In October 2015, I met a Syrian family near Spielfeld on the border of Slovenia and Austria. They were huddled together in the cold, waiting to cross into the first country in the EU that was even slightly capable of receiving them.
At that time, nearly 7,000 migrants from Syria, Iraq and beyond were landing in Greece every day. Making a notable exception for Angela Merkel’s conscience, most European governments were doing nothing more than passing the problem as quickly as possible to their neighbours.
Continue reading From Syria to Switzerland: Hossam’s Journey
Since leaving London at the beginning of May, we’ve cycled about a thousand kilometres through England, France and Belgium, talking to residents and refugees about how their lives have been changed by migration.
It felt like France and Belgium (the less said about the UK the better) are socially and politically unable or unwilling to accept refugees wholeheartedly, but are trapped by international conventions into providing shelter and survival.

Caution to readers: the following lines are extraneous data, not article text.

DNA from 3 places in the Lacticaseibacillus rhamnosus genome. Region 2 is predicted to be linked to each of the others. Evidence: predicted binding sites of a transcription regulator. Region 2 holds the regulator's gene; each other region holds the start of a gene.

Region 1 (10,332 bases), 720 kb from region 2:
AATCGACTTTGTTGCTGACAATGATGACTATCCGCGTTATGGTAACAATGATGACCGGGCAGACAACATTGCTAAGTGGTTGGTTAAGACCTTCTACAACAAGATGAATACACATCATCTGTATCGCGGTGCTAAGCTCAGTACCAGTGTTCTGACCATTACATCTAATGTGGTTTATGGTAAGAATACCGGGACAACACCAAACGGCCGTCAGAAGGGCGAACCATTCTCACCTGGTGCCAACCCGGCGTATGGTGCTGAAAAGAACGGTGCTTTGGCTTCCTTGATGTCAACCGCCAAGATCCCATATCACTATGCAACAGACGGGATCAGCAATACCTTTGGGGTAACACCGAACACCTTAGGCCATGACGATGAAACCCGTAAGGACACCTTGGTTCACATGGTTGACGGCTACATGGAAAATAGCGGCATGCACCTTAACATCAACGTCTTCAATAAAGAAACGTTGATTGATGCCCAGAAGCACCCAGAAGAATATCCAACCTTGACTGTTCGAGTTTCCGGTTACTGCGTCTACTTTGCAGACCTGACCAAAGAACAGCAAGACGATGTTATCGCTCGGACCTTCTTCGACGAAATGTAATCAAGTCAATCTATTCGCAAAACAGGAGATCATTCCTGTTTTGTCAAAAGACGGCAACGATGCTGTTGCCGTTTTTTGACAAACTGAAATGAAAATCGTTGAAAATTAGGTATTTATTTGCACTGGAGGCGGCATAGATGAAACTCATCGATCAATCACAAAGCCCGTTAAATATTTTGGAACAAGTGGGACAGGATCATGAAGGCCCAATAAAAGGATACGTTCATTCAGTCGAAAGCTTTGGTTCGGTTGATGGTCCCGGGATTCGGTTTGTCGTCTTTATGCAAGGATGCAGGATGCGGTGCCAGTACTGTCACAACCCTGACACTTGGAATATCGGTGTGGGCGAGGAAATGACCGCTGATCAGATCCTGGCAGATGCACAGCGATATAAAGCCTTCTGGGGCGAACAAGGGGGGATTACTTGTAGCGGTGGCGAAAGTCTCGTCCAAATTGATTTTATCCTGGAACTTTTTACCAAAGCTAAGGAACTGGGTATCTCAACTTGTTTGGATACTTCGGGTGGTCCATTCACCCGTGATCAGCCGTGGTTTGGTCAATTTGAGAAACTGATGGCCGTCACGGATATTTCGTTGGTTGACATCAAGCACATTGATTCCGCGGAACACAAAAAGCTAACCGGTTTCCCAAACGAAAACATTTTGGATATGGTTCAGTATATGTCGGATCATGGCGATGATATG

The result is an embarrassment for everyone: refugees packed away into buildings, containers or tents on the outskirts of towns and villages, with some eking out an uncertain existence in the asylum system for a decade or longer. Continue reading From containers to computers: the challenges of refugee integration in Germany